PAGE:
ACL reconstruction is surgery to reconstruct the ligament in the center of your knee. The anterior cruciate ligament (ACL) connects your shin bone (tibia) to your thigh bone (femur). A tear of this ligament can cause your knee to give way during physical activity.
Anterior cruciate ligament repair; Knee surgery - ACL; Knee arthroscopy - ACL
Most people have general anesthesia right before surgery. This means you will be asleep and pain-free. Other kinds of anesthesia, like regional anesthesia or a block, may also be used for this surgery.
The tissue to replace your damaged ACL will come from your own body or from a donor. A donor is a person who has died and chose to give all or part of his or her body to help others.
The procedure is usually performed with the help of knee arthroscopy. With arthroscopy, a tiny camera is inserted into the knee through a small surgical cut. The camera is connected to a video monitor in the operating room. Your surgeon will use the camera to check the ligaments and other tissues of your knee.
Your surgeon will make other small cuts around your knee and insert other medical instruments. Your surgeon will fix any other damage found, and then will replace your ACL by following these steps:
At the end of the surgery, your surgeon will close your cuts with sutures (stitches) and cover the area with a dressing. You may be able to view pictures after the procedure of what the doctor saw and what was done during the surgery.
Why the Procedure is Performed
If you do not have your ACL reconstructed, your knee may continue to be unstable. This increases the chance you may have a meniscus tear. ACL reconstruction may be used for these knee problems:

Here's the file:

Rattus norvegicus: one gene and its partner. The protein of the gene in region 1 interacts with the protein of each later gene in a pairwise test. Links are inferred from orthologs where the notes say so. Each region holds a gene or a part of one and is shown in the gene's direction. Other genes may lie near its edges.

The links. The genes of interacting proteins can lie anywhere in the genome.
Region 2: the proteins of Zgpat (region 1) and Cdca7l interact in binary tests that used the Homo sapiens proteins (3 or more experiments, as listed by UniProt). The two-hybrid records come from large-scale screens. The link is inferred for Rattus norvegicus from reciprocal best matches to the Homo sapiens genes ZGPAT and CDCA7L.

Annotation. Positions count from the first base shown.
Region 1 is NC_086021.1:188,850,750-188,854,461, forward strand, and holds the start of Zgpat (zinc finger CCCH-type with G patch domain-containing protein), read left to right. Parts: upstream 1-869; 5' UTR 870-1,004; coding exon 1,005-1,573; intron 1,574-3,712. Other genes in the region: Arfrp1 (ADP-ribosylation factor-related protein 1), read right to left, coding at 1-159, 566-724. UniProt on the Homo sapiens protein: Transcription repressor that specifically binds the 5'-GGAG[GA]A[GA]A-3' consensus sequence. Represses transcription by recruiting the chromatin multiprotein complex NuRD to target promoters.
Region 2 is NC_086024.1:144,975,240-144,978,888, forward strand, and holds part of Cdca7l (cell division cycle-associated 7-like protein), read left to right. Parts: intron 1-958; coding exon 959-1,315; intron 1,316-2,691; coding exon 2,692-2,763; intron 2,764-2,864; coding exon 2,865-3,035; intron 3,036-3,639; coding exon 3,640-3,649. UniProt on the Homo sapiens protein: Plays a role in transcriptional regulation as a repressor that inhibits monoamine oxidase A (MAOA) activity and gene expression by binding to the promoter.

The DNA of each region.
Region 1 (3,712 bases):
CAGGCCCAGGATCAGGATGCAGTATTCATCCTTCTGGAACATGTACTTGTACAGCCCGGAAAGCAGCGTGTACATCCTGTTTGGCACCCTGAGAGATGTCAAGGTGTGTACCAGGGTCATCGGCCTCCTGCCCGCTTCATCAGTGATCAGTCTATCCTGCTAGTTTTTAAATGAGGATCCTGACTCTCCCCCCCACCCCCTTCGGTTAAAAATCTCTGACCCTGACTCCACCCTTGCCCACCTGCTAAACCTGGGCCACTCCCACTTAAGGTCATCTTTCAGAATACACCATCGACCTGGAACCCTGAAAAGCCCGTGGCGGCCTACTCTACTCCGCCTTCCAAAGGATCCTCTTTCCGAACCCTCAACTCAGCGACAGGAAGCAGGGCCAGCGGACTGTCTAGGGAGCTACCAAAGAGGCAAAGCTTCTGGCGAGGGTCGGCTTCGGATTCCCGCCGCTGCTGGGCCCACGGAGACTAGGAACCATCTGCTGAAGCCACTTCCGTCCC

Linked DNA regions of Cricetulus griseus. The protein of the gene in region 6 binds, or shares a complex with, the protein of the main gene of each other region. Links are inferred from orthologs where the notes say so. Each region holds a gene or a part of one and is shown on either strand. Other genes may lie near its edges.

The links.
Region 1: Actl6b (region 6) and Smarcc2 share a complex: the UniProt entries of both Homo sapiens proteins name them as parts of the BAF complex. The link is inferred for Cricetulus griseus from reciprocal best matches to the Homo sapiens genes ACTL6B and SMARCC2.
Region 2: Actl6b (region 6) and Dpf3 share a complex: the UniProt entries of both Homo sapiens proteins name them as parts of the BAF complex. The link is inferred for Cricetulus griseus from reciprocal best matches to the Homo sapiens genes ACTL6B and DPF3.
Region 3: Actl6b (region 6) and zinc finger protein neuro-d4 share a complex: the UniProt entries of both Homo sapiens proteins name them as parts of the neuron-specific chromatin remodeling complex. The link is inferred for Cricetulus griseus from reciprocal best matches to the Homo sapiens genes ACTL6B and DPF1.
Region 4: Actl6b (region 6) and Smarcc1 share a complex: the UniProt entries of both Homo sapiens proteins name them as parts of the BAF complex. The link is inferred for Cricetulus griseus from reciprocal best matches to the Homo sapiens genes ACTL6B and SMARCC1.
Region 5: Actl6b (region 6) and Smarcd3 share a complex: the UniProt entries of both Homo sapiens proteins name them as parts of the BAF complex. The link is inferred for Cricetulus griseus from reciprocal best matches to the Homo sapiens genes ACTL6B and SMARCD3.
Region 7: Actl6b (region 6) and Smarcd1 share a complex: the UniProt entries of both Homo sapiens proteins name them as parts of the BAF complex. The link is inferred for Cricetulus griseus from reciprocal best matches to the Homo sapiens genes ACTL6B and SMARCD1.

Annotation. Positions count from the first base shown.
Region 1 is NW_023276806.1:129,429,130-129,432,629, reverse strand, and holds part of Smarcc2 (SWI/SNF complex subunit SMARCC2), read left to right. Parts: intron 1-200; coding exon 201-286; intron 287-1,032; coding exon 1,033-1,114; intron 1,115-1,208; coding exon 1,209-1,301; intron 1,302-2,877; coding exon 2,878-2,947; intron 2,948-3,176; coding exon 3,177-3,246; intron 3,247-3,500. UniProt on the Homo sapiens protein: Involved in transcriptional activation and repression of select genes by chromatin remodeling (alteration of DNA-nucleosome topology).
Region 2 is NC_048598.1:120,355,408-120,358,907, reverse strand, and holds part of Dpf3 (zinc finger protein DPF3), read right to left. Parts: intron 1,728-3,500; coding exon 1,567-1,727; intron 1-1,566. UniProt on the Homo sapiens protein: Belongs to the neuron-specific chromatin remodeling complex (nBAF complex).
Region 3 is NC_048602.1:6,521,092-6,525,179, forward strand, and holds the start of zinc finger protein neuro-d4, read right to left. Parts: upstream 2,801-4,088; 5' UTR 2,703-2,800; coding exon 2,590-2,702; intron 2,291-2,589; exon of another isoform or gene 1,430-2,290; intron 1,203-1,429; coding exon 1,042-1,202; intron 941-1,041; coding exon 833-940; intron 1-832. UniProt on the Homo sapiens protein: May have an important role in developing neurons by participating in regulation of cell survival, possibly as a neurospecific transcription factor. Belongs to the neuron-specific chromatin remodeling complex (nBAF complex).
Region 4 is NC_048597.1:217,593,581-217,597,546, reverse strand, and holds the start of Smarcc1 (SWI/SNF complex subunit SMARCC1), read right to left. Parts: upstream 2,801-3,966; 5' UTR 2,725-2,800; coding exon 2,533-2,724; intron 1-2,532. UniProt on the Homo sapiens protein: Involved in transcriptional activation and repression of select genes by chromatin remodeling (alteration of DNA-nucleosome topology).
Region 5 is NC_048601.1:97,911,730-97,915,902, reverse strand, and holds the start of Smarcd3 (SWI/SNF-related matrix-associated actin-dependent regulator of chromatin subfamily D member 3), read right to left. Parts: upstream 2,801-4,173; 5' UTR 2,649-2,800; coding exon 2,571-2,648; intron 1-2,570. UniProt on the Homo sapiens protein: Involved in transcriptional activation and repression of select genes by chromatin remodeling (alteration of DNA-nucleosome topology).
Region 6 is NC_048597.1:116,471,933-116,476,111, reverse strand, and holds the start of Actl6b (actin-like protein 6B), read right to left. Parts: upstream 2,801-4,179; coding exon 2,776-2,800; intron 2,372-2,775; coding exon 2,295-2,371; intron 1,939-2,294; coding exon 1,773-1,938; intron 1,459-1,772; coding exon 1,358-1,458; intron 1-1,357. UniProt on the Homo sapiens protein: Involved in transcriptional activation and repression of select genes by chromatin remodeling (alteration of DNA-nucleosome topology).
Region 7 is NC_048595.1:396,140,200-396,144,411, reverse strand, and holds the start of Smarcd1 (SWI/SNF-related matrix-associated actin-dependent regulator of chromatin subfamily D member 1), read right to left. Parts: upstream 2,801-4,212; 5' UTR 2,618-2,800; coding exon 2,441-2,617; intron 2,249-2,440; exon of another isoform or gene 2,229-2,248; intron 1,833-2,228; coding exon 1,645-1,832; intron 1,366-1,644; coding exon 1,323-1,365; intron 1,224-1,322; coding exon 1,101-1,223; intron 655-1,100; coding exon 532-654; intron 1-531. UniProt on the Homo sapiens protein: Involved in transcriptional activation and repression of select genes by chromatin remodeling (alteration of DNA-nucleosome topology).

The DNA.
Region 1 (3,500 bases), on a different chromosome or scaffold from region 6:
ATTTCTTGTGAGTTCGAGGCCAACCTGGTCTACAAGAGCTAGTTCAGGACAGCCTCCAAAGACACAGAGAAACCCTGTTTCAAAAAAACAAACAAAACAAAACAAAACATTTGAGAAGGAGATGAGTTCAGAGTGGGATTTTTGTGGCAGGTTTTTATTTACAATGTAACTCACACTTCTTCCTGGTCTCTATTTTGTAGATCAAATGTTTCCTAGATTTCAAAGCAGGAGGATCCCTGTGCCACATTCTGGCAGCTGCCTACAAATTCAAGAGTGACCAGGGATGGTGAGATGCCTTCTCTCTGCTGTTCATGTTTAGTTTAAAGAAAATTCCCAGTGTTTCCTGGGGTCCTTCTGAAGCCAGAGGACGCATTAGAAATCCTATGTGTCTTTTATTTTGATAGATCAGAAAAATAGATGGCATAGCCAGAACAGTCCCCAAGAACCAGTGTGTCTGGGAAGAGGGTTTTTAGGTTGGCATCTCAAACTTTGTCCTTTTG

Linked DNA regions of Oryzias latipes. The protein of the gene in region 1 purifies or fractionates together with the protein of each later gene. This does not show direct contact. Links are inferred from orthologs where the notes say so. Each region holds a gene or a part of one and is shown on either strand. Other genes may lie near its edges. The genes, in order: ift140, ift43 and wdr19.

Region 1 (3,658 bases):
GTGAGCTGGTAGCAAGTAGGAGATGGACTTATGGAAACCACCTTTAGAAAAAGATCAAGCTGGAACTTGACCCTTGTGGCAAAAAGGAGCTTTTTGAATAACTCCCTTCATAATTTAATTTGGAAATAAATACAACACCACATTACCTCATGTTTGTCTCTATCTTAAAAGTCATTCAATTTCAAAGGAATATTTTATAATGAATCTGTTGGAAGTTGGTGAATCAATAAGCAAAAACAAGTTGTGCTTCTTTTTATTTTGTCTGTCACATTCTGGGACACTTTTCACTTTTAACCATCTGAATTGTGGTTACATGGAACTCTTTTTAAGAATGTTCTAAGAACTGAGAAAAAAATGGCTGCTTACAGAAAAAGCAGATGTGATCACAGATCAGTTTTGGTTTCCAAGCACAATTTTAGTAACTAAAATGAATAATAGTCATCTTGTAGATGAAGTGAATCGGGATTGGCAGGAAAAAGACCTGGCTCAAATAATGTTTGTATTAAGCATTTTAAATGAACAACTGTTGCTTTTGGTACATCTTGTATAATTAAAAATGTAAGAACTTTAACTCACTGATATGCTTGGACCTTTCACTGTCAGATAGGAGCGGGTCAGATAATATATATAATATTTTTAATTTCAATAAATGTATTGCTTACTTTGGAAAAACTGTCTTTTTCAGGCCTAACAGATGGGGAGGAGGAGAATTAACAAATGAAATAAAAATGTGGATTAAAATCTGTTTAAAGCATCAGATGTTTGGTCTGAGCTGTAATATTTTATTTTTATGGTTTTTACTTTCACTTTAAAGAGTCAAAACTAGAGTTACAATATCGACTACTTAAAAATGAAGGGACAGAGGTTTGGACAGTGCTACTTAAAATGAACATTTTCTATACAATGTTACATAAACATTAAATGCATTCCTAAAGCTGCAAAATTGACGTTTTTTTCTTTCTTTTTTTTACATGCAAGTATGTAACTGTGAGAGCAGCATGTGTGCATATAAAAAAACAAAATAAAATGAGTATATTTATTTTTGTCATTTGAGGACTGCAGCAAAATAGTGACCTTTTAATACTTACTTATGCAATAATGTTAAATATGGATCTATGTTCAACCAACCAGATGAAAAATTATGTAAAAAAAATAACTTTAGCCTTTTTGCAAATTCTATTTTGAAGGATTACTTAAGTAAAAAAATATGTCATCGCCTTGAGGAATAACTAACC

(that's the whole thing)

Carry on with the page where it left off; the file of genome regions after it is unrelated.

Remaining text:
Before surgery, talk to your health care provider about the time and effort you will need to recover. You will need to follow a rehabilitation program for 4 to 6 months. Your ability to return to full activity will depend on how well you follow the program.
The risks from any anesthesia are:
The risks from any surgery are:
Other risks from this surgery may include:
Before the Procedure
Always tell your health care provider what drugs you are taking, even drugs, supplements, or herbs you bought without a prescription.
During the 2 weeks before your surgery:
On the day of your surgery:
After the Procedure
Most people can go home the day of your surgery. You may have to wear a knee brace for the first 1 to 4 weeks. You also may need crutches for 1 to 4 weeks. Most people are allowed to move their knee right after surgery. This may help prevent stiffness. You may need medicine for your pain.
Physical therapy can help many people regain motion and strength in their knee. Therapy can last up to 4 to 6 months.
How soon you return to work will depend on the kind of work you do. It can be from a few days to a few months. A full return to activities and sports will often take 4 to 6 months. Sports that involve quick changes in direction, such as soccer, basketball, and football, may require up to 9 to 12 months of rehabilitation.
Most people will have a stable knee that does not give way after ACL reconstruction. Better surgical methods and rehabilitation have led to:
Micheo W, Amy E, Sepulveda F. Anterior cruciate ligament tear. In: Frontera, WR, Silver JK, Rizzo TD, eds. Essentials of Physical Medicine and Rehabilitation. 3rd ed. Philadelphia, PA: Elsevier Saunders; 2015:chap 63.
Niska JA, Petrigliano FA, McAllister DR. Anterior cruciate ligament injuries (including revision). In: Miller MD, Thompson SR, eds. DeLee and Drez's Orthopaedic Sports Medicine. 4th ed. Philadelphia, PA: Elsevier Saunders; 2015:chap 98.
Phillips BB, Mihalko MJ. Arthroscopy of the lower extremity. In: Azar FM, Beaty JH, Canale ST, eds. Campbell's Operative Orthopaedics. 13th ed. Philadelphia, PA: Elsevier; 2017:chap 51.
Review Date: 4/18/2017
Reviewed By: C. Benjamin Ma, MD, Professor, Chief, Sports Medicine and Shoulder Service, UCSF Department of Orthopaedic Surgery, San Francisco, CA. Also reviewed by David Zieve, MD, MHA, Medical Director, Brenda Conaway, Editorial Director, and the A.D.A.M. Editorial team.
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